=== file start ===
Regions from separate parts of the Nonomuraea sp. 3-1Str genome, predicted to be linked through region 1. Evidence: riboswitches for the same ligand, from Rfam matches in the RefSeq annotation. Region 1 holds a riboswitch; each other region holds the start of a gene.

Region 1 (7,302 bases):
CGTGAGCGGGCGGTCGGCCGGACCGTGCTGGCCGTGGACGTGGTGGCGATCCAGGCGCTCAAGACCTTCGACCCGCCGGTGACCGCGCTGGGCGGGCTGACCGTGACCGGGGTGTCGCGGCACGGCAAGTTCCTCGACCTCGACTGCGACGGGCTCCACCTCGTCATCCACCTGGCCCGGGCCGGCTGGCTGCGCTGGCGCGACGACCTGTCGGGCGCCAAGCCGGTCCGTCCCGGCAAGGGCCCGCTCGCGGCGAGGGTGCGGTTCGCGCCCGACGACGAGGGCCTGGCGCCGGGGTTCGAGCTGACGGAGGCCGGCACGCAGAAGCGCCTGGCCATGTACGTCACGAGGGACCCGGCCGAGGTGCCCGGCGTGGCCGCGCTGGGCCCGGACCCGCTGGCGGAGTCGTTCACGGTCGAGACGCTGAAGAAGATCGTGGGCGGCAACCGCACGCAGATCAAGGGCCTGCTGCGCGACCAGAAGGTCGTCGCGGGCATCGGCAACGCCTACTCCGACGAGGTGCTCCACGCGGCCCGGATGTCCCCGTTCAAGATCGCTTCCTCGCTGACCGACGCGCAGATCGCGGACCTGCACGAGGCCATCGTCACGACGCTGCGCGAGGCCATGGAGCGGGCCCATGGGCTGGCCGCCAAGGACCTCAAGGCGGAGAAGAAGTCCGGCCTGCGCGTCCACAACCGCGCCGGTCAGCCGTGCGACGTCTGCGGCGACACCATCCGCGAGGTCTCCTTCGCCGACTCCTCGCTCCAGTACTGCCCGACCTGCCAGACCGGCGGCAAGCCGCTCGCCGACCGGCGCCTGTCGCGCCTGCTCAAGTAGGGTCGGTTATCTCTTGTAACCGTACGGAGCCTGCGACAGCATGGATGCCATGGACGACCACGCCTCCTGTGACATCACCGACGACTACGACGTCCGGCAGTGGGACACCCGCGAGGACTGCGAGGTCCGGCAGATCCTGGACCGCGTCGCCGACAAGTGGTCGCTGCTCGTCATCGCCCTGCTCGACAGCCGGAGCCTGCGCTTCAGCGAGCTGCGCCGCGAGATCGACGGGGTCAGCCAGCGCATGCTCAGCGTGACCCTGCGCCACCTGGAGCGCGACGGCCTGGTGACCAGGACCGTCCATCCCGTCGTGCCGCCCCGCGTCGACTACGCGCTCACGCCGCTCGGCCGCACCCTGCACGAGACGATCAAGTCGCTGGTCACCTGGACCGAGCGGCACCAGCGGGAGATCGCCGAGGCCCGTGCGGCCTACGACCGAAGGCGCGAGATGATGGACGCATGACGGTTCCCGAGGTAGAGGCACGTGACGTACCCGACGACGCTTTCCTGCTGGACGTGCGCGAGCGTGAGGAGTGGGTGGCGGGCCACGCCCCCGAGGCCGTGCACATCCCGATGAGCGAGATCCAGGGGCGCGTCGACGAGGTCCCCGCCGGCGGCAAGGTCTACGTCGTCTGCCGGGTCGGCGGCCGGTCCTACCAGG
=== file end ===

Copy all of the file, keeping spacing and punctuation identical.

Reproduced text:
Regions from separate parts of the Nonomuraea sp. 3-1Str genome, predicted to be linked through region 1. Evidence: riboswitches for the same ligand, from Rfam matches in the RefSeq annotation. Region 1 holds a riboswitch; each other region holds the start of a gene.

Region 1 (7,302 bases):
CGTGAGCGGGCGGTCGGCCGGACCGTGCTGGCCGTGGACGTGGTGGCGATCCAGGCGCTCAAGACCTTCGACCCGCCGGTGACCGCGCTGGGCGGGCTGACCGTGACCGGGGTGTCGCGGCACGGCAAGTTCCTCGACCTCGACTGCGACGGGCTCCACCTCGTCATCCACCTGGCCCGGGCCGGCTGGCTGCGCTGGCGCGACGACCTGTCGGGCGCCAAGCCGGTCCGTCCCGGCAAGGGCCCGCTCGCGGCGAGGGTGCGGTTCGCGCCCGACGACGAGGGCCTGGCGCCGGGGTTCGAGCTGACGGAGGCCGGCACGCAGAAGCGCCTGGCCATGTACGTCACGAGGGACCCGGCCGAGGTGCCCGGCGTGGCCGCGCTGGGCCCGGACCCGCTGGCGGAGTCGTTCACGGTCGAGACGCTGAAGAAGATCGTGGGCGGCAACCGCACGCAGATCAAGGGCCTGCTGCGCGACCAGAAGGTCGTCGCGGGCATCGGCAACGCCTACTCCGACGAGGTGCTCCACGCGGCCCGGATGTCCCCGTTCAAGATCGCTTCCTCGCTGACCGACGCGCAGATCGCGGACCTGCACGAGGCCATCGTCACGACGCTGCGCGAGGCCATGGAGCGGGCCCATGGGCTGGCCGCCAAGGACCTCAAGGCGGAGAAGAAGTCCGGCCTGCGCGTCCACAACCGCGCCGGTCAGCCGTGCGACGTCTGCGGCGACACCATCCGCGAGGTCTCCTTCGCCGACTCCTCGCTCCAGTACTGCCCGACCTGCCAGACCGGCGGCAAGCCGCTCGCCGACCGGCGCCTGTCGCGCCTGCTCAAGTAGGGTCGGTTATCTCTTGTAACCGTACGGAGCCTGCGACAGCATGGATGCCATGGACGACCACGCCTCCTGTGACATCACCGACGACTACGACGTCCGGCAGTGGGACACCCGCGAGGACTGCGAGGTCCGGCAGATCCTGGACCGCGTCGCCGACAAGTGGTCGCTGCTCGTCATCGCCCTGCTCGACAGCCGGAGCCTGCGCTTCAGCGAGCTGCGCCGCGAGATCGACGGGGTCAGCCAGCGCATGCTCAGCGTGACCCTGCGCCACCTGGAGCGCGACGGCCTGGTGACCAGGACCGTCCATCCCGTCGTGCCGCCCCGCGTCGACTACGCGCTCACGCCGCTCGGCCGCACCCTGCACGAGACGATCAAGTCGCTGGTCACCTGGACCGAGCGGCACCAGCGGGAGATCGCCGAGGCCCGTGCGGCCTACGACCGAAGGCGCGAGATGATGGACGCATGACGGTTCCCGAGGTAGAGGCACGTGACGTACCCGACGACGCTTTCCTGCTGGACGTGCGCGAGCGTGAGGAGTGGGTGGCGGGCCACGCCCCCGAGGCCGTGCACATCCCGATGAGCGAGATCCAGGGGCGCGTCGACGAGGTCCCCGCCGGCGGCAAGGTCTACGTCGTCTGCCGGGTCGGCGGCCGGTCCTACCAGG